Honestly, the biggest advice I have is to make sure you have someone who knows what they’re doing. In the early days, one of the things that helped me get a really good reputation was doing things right. You wouldn’t go out and have to come back and get things fixed. I did that a lot for people who kept screwing up jobs. These clients would call me and ask me to just fix these files and make them the way they’re supposed to be. When you have an understanding of how things are printed and how all that is done, it really helps the process.
Are there any basic technical considerations that artists doing it on their own should be aware of, like color spaces or things such as that?
Yeah, a lot of times people don’t realize. They say, “Oh, I have an image I pulled off the Internet or I shot with my phone,” and the resolution of the image is way too small and it’s not going to reproduce well, or it’s going to look very amateur. I think people want to represent themselves as professional as possible. Some people get a thing for a weird typeface and they want to do it and it’s like, “Alright. I’ll do it. I’m not going to like it, but I’ll do it.” Right now I’m designing some Janice Joplin single covers and I just used one of the forbidden typefaces. Well, not really forbidden but…
Please tell me you didn’t go with Comic Sans…
No no no, that’s like cardinal sin right there. I went with Cooper Black, which can actually be used well if you know what you’re doing. The Black Keys used it on their last album cover. It’s one of those homely, puffy typefaces; it doesn’t get much respect. It’s weird, I was just reading a whole thing about the horrors of Comic Sans, about how someone actually saw it on a tombstone one time. It’s just really horrifying.
It’s good to have some sort of direction. When I talk to people a lot of times I’ll ask, “What are some of your favorite album covers? Which ones speak to you? What words would you associate with your band or your music?” It can be tricky working with independent artists and smaller bands. I’ve worked with the full range from small bands to AC/DC. I just worked on a project recently with a band and I think the guy went off his meds or something; he tried to cancel the project halfway through it and the band was falling apart.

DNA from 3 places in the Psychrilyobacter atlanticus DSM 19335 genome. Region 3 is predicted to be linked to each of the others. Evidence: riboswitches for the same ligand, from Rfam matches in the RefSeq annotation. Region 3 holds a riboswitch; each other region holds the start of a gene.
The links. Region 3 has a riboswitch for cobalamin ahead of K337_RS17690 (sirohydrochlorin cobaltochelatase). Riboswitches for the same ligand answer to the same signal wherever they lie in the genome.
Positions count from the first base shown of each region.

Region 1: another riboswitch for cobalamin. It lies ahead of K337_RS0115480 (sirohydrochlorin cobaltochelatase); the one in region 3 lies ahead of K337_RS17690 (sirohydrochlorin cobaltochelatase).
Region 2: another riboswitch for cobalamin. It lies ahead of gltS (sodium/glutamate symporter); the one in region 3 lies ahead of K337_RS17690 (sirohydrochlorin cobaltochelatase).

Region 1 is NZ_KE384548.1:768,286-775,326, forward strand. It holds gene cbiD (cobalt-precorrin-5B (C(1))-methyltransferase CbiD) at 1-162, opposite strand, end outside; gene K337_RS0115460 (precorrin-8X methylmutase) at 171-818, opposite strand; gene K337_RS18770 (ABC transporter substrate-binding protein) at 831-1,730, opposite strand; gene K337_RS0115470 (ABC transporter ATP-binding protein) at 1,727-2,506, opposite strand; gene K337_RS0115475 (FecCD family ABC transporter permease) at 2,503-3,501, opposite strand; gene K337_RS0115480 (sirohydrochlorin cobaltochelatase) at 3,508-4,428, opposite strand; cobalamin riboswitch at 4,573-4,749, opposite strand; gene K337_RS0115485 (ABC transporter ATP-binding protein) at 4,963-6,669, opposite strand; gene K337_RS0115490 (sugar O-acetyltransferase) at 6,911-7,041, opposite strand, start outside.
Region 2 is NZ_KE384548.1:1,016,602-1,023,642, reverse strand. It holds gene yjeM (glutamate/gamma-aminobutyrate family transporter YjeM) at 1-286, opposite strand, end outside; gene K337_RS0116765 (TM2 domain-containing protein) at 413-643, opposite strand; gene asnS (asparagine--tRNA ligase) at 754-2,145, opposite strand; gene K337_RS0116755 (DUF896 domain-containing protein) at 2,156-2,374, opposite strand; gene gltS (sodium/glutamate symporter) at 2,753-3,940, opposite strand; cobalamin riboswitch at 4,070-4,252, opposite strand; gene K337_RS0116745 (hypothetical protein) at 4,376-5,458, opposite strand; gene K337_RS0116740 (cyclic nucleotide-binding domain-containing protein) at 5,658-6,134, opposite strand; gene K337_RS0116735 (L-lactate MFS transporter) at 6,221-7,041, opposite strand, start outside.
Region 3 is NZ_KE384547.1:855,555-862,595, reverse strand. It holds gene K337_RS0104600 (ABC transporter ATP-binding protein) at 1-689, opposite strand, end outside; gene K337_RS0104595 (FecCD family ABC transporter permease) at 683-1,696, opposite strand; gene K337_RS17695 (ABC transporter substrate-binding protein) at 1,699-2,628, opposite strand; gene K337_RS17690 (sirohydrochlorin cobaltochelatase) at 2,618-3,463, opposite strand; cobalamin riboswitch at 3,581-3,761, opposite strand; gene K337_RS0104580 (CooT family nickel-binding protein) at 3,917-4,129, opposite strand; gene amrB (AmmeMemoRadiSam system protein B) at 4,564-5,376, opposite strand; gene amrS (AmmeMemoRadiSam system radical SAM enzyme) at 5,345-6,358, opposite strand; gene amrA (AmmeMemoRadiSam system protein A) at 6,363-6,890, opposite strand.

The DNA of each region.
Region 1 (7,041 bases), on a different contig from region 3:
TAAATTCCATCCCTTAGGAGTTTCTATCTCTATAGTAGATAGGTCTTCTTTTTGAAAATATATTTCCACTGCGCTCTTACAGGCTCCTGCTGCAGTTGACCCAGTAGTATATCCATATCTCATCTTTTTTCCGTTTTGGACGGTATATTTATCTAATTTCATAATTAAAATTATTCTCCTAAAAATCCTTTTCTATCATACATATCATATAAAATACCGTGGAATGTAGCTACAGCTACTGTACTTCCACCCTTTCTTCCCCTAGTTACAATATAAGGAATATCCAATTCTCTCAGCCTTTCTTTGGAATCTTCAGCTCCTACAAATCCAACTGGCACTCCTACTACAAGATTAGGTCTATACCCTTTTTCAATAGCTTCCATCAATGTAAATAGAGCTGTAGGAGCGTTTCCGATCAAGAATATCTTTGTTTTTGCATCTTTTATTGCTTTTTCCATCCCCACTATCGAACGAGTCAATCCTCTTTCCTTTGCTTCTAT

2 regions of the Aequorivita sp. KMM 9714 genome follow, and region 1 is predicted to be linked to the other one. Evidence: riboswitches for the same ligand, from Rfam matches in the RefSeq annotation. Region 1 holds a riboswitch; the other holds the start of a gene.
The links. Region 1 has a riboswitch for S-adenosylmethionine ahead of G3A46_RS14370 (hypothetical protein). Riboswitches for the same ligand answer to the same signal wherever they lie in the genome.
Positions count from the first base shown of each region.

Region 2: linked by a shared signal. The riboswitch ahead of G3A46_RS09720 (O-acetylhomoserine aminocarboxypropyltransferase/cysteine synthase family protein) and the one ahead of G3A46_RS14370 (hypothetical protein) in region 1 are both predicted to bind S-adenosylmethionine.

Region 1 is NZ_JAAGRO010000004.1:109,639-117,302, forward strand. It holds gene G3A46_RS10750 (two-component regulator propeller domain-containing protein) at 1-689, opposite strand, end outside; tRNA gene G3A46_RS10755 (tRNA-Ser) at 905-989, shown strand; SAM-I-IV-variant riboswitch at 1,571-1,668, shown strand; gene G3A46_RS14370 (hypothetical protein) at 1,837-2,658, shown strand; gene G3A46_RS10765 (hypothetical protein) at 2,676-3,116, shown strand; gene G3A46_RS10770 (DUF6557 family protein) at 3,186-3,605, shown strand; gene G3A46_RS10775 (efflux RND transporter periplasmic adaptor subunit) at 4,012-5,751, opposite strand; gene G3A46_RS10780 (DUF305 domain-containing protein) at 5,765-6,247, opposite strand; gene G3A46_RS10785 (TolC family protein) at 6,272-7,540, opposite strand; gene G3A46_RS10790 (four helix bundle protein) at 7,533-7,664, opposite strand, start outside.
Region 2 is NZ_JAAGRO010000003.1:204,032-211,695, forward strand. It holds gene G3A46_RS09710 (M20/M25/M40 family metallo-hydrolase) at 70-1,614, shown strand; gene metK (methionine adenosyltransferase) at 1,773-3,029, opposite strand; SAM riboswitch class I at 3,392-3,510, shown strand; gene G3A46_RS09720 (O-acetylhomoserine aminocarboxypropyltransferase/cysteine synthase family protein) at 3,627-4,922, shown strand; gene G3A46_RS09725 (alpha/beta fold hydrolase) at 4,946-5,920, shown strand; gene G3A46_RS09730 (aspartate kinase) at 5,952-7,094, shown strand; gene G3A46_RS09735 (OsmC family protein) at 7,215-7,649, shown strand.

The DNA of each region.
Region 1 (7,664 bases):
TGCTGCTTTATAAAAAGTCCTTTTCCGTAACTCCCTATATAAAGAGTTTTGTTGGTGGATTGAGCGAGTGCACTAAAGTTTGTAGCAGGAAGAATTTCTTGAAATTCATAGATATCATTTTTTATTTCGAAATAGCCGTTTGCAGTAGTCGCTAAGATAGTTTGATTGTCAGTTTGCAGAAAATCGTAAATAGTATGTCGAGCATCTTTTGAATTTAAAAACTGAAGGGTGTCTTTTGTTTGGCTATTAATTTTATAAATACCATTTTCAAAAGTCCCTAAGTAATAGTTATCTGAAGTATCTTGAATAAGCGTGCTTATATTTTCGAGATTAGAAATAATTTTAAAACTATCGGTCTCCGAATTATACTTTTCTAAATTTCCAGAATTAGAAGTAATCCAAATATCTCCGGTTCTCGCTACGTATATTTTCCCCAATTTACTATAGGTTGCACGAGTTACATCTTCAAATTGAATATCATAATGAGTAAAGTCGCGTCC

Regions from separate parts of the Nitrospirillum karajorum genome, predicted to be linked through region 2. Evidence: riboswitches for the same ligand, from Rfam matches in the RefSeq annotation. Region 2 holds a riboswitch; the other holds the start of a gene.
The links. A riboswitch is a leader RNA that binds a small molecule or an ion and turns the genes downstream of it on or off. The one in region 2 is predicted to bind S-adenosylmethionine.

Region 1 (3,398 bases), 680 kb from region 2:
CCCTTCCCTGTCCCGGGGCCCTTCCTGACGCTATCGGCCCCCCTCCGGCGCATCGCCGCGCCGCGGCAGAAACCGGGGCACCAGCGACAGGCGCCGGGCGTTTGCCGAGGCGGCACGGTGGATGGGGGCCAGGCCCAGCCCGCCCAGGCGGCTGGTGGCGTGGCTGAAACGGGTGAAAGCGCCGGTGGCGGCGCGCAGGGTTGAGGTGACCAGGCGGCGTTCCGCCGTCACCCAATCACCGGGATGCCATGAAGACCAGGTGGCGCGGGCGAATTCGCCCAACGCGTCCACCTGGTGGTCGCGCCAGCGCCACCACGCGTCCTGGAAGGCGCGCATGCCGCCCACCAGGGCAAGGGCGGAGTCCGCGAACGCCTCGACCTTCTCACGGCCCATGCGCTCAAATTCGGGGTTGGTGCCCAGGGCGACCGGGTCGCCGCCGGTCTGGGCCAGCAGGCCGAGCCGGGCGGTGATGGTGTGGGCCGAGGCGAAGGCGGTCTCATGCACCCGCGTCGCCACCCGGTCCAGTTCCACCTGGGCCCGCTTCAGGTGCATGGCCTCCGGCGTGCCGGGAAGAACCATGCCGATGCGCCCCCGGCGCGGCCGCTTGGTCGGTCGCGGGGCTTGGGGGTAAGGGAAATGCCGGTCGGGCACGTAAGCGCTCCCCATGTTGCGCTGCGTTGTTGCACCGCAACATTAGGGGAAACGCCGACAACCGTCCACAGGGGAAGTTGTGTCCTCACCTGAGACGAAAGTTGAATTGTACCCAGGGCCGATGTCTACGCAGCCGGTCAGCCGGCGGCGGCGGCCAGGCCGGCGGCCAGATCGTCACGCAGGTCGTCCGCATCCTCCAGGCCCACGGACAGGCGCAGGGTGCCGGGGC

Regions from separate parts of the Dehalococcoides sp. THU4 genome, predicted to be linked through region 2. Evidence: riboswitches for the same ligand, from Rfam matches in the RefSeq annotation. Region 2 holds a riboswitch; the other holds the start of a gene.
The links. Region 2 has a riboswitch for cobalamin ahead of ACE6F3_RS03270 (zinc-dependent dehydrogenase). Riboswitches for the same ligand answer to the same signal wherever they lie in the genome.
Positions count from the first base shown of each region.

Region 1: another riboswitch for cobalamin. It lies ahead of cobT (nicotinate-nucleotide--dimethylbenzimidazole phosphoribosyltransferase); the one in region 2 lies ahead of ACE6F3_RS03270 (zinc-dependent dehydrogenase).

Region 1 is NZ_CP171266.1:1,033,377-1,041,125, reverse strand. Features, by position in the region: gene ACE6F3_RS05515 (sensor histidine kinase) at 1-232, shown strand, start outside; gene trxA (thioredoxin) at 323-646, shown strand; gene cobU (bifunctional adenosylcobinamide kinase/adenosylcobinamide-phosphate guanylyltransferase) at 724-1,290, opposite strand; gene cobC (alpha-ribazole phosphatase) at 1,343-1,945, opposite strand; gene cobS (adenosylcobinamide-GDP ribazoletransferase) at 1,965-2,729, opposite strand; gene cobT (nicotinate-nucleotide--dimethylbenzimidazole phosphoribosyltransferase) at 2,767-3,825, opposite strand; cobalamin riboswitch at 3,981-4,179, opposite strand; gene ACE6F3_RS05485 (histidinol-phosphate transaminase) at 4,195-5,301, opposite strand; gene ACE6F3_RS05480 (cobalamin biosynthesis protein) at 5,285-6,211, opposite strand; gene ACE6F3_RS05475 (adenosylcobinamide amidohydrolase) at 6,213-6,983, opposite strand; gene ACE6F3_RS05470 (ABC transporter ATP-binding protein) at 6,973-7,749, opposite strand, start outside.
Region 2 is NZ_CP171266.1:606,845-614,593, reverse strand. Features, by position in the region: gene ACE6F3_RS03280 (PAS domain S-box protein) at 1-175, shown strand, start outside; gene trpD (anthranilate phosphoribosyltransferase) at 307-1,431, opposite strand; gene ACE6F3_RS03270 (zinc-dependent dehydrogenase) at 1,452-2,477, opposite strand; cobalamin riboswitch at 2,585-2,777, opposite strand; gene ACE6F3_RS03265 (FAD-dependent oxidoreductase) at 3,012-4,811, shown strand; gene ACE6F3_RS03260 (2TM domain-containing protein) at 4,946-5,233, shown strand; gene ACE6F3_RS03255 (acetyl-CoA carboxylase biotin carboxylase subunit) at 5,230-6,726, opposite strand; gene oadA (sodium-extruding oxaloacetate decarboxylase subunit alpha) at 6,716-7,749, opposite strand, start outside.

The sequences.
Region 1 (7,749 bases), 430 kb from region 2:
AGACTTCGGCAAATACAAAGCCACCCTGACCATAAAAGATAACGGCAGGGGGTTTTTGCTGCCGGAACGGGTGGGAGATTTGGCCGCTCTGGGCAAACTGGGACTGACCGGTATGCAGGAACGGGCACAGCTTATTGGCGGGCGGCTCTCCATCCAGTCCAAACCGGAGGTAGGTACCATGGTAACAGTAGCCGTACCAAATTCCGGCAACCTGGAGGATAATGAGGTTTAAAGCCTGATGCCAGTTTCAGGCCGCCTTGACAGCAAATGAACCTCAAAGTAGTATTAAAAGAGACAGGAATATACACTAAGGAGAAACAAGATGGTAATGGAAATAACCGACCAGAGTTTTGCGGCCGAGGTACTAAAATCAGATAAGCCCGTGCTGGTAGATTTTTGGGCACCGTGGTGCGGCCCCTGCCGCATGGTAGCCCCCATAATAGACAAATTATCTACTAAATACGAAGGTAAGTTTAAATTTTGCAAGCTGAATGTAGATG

Band politics are always fun, huh?
This one has a whole system of politics and medication, and bi-polar disorders and all kinds of elements. It ended up coming out okay, and he ended up getting the main cover art [tattooed] really big on his chest. So I was like, ‘Damn! All right, go for it, man!’
So you do still offer design services for independent musicians?
Oh yeah! I’ve been thinking that I’d like to try and get more into that, to work with people who are willing to do stuff that’s a little more than a nice photo of them sitting on stage, and a nice clean, clear type-face that they can show to get gigs. I understand it, right now performance and playing gigs is where most of the money is, but I’m hoping to keep the whole album cover thing alive a little bit longer. It’s still important to me and it’s a great way to merge music and art.